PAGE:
What a Foundation Restructuring Plan Means for Grantseekers in West Texas

Downtown El Paso, TX. photo: Joseph Sohm/shutterstock

Downtown El Paso, TX. photo: Joseph Sohm/shutterstock

The Paso del Norte Foundation (PDNF) and the Paso del Norte Health Foundation (Health Foundation) have been two separate but interconnected entities for the past five years. The original funder here is the Health Foundation, dating back to 1995, when Providence Memorial Hospital was sold to Tenet Healthcare Corporation. With a focus on West Texas and Southern New Mexico, this health legacy funder has been awarding grants for all sorts of health-related issues, including air quality, youth, early childhood development, aging population, healthy eating, exercise, tobacco prevention, alcohol control and mental health.

Then in 2013, the Health Foundation established a brand-new public charity, PDNF, to support philanthropic goals in the region. Over the years, PDNF’s main role has been to accept and manage donations, making it more of a resource for potential donors than nonprofit grantseekers. But now, this relationship has changed, thanks to a restructuring plan that makes the private Health Foundation a supporting organization of the independent PDNF.

So what does this mean to nonprofits that operate in this region?

Well, to start, this restructuring sounds like good news for local nonprofits, because it is allowing the Health Foundation to expand partnerships with other funders and also increase its grantmaking. The role of PDNF will stay largely the same and focus on donors, but the restructuring also promises to boost its mission to increase regional philanthropy and give donors more choice in how they give. Both foundations will maintain their existing names, but now, they’ll be sharing the same staff, leader and overall support.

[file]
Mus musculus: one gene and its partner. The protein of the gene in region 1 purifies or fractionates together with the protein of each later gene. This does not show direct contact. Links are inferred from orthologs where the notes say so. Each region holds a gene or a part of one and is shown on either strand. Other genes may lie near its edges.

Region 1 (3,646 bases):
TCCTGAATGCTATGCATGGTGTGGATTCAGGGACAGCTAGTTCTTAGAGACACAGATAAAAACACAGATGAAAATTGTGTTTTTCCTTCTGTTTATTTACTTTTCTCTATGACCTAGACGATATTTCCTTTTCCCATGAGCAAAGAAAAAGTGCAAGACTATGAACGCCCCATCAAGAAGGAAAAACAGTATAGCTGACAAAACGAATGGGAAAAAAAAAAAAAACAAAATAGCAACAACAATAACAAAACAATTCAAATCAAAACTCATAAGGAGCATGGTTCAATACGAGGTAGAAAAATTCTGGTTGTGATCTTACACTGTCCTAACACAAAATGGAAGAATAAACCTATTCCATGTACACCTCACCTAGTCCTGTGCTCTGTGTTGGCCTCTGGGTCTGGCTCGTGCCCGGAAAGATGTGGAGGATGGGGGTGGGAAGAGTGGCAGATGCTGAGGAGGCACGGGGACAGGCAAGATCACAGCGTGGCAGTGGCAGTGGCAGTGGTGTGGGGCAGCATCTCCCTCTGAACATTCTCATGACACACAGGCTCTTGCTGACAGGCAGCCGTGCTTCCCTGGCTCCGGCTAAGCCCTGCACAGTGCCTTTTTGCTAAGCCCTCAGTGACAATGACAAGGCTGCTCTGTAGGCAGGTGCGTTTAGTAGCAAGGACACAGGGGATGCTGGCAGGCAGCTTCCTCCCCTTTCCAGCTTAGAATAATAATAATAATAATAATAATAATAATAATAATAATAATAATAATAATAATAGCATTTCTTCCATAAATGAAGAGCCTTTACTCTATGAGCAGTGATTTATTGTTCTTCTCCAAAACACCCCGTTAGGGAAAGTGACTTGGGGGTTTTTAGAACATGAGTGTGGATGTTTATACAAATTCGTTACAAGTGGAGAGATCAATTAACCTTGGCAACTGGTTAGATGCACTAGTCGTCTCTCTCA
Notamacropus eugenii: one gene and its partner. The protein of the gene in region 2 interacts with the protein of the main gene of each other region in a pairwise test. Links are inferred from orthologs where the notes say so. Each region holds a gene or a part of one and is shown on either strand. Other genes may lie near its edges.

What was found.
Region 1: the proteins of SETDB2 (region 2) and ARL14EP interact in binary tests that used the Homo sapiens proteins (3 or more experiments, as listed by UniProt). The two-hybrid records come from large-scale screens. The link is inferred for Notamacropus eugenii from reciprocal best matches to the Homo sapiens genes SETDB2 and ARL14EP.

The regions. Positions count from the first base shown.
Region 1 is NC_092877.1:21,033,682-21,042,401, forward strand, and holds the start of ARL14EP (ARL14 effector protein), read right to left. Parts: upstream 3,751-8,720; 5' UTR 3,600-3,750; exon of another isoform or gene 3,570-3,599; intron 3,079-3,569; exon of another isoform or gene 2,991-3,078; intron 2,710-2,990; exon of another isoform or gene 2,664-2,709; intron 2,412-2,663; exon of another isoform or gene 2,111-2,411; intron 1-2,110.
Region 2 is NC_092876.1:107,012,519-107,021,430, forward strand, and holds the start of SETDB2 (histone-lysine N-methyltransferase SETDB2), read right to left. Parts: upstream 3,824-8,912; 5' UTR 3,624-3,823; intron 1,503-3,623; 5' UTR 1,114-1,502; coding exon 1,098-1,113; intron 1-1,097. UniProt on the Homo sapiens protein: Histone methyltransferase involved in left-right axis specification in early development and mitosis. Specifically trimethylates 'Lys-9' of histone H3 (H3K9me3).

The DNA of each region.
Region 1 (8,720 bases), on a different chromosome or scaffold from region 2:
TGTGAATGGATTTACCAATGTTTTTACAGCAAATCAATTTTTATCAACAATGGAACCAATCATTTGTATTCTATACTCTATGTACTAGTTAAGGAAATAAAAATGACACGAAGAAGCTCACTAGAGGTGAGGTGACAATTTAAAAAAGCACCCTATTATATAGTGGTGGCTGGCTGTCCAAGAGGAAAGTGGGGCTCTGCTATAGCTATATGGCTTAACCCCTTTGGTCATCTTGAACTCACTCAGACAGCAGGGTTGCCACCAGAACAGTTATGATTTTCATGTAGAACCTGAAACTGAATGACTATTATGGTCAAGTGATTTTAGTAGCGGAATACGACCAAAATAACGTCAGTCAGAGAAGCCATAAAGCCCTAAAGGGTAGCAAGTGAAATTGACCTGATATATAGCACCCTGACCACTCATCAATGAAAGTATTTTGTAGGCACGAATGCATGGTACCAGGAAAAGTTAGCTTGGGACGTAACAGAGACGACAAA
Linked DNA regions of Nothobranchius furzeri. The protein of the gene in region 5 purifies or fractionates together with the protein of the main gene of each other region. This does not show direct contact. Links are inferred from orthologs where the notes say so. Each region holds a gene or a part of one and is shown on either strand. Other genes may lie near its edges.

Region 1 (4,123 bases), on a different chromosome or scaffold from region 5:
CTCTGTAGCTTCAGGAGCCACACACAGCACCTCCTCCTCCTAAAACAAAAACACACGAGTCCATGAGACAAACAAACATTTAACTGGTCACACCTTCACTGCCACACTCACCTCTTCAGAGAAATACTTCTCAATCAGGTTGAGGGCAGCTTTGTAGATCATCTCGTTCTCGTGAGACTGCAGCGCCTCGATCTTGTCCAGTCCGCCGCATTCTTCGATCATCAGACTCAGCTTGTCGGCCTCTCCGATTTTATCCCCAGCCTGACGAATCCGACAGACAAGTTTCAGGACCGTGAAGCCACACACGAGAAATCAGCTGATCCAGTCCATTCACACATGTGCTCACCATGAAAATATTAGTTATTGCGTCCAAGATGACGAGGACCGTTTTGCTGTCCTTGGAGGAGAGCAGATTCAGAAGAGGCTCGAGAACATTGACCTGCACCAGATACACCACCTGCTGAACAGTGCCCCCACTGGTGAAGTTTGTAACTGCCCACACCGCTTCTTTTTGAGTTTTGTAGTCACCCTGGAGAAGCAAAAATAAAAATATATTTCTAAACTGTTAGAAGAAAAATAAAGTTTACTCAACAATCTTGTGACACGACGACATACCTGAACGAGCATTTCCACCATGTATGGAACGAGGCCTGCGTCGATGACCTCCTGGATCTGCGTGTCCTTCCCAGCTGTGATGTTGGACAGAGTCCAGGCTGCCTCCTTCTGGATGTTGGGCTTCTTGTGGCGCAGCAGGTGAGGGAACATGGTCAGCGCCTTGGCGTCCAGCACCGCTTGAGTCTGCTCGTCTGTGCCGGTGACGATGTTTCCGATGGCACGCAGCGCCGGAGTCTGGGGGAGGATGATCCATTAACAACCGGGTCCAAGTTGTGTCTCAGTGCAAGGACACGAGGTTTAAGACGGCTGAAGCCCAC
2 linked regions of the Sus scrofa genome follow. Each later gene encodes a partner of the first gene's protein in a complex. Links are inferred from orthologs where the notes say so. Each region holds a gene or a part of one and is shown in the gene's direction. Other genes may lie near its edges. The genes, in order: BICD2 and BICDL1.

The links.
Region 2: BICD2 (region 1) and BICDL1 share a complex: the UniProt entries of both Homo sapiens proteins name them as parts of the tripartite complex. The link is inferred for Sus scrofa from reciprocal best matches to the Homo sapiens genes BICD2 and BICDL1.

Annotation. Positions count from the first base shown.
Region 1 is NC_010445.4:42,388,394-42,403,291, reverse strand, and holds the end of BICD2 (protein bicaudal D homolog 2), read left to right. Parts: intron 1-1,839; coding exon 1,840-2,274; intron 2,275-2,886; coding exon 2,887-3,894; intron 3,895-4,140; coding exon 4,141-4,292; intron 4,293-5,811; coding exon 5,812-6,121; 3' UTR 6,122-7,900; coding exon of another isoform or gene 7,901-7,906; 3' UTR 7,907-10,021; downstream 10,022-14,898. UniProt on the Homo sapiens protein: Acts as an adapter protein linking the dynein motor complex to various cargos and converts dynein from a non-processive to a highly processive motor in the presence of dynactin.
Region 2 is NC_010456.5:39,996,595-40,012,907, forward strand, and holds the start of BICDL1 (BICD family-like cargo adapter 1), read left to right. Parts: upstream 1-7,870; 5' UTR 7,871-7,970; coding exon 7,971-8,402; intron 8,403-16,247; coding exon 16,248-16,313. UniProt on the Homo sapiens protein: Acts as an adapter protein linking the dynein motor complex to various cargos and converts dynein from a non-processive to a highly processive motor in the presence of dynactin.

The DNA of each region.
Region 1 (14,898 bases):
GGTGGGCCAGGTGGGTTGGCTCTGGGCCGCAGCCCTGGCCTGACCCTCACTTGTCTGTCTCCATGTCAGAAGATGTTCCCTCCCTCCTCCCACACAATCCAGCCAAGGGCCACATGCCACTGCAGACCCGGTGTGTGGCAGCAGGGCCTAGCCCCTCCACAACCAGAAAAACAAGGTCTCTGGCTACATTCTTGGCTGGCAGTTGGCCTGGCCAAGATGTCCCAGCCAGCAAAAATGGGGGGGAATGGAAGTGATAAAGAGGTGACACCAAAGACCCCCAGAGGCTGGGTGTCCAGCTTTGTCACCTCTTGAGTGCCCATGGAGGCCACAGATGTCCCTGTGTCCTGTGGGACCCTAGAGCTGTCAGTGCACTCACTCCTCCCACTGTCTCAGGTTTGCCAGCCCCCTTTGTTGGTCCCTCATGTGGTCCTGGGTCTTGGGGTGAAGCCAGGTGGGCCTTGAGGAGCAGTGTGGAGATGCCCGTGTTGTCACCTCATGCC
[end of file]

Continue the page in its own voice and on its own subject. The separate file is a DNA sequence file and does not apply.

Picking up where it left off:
Hector Retta, incoming Chair of the Paso del Norte Foundation and immediate past Vice-Chair of the Paso del Norte Health Foundation, said:

This change creates greater operating efficiencies for both foundations sharing executive, program and development staff as well as administrative, financial and investment support. It will also create an effective platform from which to grow philanthropy in the region, something we want to do for future generations.

Sharon Butterworth, chair of the Paso del Norte Health Foundation, said:

While the structure is new, the Health Foundation will maintain its name, mission, purpose and all of the responsibilities that we have today. We look forward to continuing our leadership and grantmaking in our five priority areas: healthy eating and active living, tobacco and alcohol control, mental health and emotional well-being, healthy kids and health leadership. Our mission is to promote health and prevent disease in the region and we look forward to having greater resources to do this.

Something else interesting to note about this restructuring plan is that PDNF will offer opportunities that go beyond only health in the region. In addition to health, the foundation is also interested in education, economic development, and quality of life in the Paso del Norte region. This means more topics of interest for local donors to give toward, and a larger pool of local nonprofits considered for grants. There are currently no open PDNF requests for proposals, but stay tuned.

The Health Foundation has approximately $241.7 million in assets, and PDNF has an additional $5.5 million in assets. Also of note, the Fundación Paso del Norte para la Salud y Bienestar, which invests in nonprofits in Ciudad Juárez, Mexico, is a third partner in this family of foundations.